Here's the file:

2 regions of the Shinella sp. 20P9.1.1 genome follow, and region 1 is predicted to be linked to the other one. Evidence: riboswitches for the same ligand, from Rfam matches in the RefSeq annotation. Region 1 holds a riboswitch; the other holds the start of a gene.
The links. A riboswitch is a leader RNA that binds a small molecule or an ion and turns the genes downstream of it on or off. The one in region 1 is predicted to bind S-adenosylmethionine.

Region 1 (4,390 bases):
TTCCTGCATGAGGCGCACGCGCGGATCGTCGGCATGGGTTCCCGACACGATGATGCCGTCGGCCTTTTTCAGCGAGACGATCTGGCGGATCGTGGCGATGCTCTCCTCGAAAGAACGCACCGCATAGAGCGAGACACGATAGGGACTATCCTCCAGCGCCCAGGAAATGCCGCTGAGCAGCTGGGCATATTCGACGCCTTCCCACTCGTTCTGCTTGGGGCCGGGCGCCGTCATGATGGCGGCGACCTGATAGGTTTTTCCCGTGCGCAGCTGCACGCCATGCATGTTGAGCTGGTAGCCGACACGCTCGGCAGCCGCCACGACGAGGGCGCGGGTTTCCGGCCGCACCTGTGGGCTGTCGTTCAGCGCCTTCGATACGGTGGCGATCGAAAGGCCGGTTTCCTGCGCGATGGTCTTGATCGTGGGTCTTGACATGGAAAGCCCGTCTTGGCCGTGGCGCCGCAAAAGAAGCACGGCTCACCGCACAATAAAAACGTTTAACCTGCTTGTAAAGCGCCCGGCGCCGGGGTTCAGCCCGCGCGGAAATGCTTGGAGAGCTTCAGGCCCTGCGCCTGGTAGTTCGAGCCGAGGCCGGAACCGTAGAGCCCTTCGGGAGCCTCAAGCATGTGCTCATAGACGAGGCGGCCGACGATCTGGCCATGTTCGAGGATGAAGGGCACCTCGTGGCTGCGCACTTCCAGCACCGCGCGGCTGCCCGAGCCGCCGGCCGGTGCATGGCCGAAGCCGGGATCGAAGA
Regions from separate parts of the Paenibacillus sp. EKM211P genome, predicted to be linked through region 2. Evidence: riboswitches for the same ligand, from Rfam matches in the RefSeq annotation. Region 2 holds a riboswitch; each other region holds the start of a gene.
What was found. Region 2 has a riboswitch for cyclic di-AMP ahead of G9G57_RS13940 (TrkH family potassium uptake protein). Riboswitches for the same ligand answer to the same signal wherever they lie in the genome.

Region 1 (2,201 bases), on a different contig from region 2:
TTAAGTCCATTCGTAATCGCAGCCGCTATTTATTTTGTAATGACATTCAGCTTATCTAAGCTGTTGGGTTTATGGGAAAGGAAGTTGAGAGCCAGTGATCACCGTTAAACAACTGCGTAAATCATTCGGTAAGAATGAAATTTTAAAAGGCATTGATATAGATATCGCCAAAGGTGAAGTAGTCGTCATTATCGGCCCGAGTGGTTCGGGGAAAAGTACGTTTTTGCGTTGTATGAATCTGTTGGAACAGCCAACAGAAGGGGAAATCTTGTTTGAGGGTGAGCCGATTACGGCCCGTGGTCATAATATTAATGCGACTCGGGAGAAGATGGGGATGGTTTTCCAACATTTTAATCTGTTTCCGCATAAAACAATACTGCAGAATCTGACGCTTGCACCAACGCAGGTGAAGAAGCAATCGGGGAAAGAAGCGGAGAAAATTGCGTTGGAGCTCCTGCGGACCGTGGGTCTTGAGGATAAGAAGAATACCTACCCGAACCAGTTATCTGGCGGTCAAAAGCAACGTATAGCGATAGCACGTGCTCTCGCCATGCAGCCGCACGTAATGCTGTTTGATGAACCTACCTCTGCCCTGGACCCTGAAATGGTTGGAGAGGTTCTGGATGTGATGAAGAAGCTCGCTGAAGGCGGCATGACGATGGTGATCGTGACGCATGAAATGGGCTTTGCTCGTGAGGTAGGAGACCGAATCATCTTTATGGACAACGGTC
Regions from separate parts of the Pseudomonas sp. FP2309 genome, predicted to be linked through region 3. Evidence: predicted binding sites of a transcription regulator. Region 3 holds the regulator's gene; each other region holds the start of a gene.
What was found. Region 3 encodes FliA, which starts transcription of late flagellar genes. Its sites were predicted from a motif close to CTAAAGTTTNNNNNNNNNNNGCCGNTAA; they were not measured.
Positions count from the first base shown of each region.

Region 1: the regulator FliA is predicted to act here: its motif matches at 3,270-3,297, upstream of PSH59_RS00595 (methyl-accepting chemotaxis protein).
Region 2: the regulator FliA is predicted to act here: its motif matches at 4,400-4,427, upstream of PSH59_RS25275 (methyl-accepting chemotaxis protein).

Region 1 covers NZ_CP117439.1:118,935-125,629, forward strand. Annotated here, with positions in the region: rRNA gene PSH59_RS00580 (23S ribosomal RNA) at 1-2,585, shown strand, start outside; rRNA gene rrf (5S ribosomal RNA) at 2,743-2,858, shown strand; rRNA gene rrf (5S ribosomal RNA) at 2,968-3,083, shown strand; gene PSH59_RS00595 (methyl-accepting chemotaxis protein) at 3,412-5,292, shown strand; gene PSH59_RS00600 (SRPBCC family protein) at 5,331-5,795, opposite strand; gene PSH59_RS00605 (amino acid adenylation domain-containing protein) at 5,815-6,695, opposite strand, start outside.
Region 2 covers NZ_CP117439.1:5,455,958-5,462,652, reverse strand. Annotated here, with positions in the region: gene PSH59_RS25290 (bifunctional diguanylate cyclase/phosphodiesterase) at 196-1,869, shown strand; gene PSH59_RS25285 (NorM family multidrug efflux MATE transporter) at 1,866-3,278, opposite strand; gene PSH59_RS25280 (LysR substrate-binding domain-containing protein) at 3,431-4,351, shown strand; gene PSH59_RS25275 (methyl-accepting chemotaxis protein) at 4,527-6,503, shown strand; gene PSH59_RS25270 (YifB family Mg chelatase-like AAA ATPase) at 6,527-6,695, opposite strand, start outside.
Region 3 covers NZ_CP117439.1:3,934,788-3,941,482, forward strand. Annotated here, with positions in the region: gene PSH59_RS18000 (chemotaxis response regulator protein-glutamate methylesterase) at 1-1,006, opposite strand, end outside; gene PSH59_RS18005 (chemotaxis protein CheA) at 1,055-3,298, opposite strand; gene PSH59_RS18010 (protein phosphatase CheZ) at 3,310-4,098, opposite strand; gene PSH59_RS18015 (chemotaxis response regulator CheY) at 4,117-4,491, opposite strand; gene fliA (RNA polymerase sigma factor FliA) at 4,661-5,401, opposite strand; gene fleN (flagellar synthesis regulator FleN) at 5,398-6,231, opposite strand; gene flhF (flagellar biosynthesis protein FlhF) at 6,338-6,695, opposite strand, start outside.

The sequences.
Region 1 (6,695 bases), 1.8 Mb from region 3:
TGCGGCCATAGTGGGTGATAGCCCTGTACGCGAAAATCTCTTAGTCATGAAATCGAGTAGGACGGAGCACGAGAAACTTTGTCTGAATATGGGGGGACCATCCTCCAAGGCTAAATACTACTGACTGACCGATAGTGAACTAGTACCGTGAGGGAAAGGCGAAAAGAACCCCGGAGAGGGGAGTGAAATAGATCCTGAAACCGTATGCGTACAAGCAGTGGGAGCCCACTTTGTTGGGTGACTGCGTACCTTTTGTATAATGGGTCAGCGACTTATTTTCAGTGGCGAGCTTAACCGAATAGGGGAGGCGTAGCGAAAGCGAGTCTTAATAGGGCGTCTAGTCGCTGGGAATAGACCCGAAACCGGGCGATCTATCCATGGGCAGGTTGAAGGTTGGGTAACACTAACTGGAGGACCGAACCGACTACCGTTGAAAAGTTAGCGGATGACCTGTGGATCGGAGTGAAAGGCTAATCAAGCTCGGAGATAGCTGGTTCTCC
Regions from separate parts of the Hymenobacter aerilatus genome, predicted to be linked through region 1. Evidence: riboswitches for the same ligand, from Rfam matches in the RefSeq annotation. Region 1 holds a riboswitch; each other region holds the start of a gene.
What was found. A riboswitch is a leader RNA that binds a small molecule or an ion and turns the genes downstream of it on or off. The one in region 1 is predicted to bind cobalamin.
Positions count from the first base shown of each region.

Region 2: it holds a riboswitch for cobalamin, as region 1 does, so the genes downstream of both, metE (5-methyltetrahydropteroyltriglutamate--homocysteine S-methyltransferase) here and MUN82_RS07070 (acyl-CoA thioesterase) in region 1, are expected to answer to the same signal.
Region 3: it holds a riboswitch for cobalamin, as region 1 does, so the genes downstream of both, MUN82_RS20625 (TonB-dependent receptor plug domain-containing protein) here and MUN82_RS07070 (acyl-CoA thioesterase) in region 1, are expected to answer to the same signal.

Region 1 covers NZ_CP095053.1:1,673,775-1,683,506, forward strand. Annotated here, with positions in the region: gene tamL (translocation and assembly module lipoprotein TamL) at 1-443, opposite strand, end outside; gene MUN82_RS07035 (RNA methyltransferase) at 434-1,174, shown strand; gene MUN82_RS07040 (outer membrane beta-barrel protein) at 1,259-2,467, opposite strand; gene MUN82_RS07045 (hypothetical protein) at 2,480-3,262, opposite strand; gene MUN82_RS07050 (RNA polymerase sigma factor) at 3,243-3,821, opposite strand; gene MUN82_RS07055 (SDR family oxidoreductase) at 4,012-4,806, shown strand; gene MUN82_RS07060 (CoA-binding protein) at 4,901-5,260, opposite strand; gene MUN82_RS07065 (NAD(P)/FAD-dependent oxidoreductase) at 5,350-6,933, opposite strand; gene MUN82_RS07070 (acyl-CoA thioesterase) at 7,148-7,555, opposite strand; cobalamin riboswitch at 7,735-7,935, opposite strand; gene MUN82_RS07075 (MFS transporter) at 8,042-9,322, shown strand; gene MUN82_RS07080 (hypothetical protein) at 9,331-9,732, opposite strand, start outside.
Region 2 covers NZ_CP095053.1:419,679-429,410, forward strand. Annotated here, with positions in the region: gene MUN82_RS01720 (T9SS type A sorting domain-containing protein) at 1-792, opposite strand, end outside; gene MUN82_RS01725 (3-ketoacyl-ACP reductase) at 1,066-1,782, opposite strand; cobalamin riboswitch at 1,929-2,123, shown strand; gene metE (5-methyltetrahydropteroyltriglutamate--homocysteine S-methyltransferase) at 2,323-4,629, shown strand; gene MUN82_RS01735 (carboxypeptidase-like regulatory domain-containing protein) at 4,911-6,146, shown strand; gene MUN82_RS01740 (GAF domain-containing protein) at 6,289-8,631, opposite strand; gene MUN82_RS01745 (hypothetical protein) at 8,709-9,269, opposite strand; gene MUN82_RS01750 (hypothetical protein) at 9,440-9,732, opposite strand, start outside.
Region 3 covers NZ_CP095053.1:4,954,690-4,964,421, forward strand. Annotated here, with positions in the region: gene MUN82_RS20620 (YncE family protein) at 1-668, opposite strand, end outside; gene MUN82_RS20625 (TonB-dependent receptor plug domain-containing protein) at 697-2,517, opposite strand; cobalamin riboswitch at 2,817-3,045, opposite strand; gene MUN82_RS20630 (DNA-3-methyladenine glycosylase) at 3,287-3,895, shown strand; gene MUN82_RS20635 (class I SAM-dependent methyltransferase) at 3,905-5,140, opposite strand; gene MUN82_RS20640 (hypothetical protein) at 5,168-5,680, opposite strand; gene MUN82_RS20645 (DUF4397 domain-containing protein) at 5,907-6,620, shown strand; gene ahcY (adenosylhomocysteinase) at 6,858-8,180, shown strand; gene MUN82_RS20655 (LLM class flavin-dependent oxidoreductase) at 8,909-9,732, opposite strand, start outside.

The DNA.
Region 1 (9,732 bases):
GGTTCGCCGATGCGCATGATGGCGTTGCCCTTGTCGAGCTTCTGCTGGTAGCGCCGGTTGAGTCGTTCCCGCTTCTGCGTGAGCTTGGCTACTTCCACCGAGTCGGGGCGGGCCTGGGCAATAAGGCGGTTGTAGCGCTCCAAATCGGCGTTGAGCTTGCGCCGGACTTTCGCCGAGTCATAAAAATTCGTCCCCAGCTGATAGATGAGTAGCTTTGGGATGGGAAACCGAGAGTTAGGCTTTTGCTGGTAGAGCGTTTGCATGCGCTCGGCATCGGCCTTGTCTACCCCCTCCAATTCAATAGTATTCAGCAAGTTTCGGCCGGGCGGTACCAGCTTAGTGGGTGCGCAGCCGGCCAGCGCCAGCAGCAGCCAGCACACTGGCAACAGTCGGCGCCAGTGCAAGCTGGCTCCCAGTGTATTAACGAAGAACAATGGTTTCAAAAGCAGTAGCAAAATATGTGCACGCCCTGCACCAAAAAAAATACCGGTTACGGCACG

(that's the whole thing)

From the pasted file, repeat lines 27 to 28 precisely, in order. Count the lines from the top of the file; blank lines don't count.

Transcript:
Region 3 covers NZ_CP095053.1:4,954,690-4,964,421, forward strand. Annotated here, with positions in the region: gene MUN82_RS20620 (YncE family protein) at 1-668, opposite strand, end outside; gene MUN82_RS20625 (TonB-dependent receptor plug domain-containing protein) at 697-2,517, opposite strand; cobalamin riboswitch at 2,817-3,045, opposite strand; gene MUN82_RS20630 (DNA-3-methyladenine glycosylase) at 3,287-3,895, shown strand; gene MUN82_RS20635 (class I SAM-dependent methyltransferase) at 3,905-5,140, opposite strand; gene MUN82_RS20640 (hypothetical protein) at 5,168-5,680, opposite strand; gene MUN82_RS20645 (DUF4397 domain-containing protein) at 5,907-6,620, shown strand; gene ahcY (adenosylhomocysteinase) at 6,858-8,180, shown strand; gene MUN82_RS20655 (LLM class flavin-dependent oxidoreductase) at 8,909-9,732, opposite strand, start outside.

The DNA.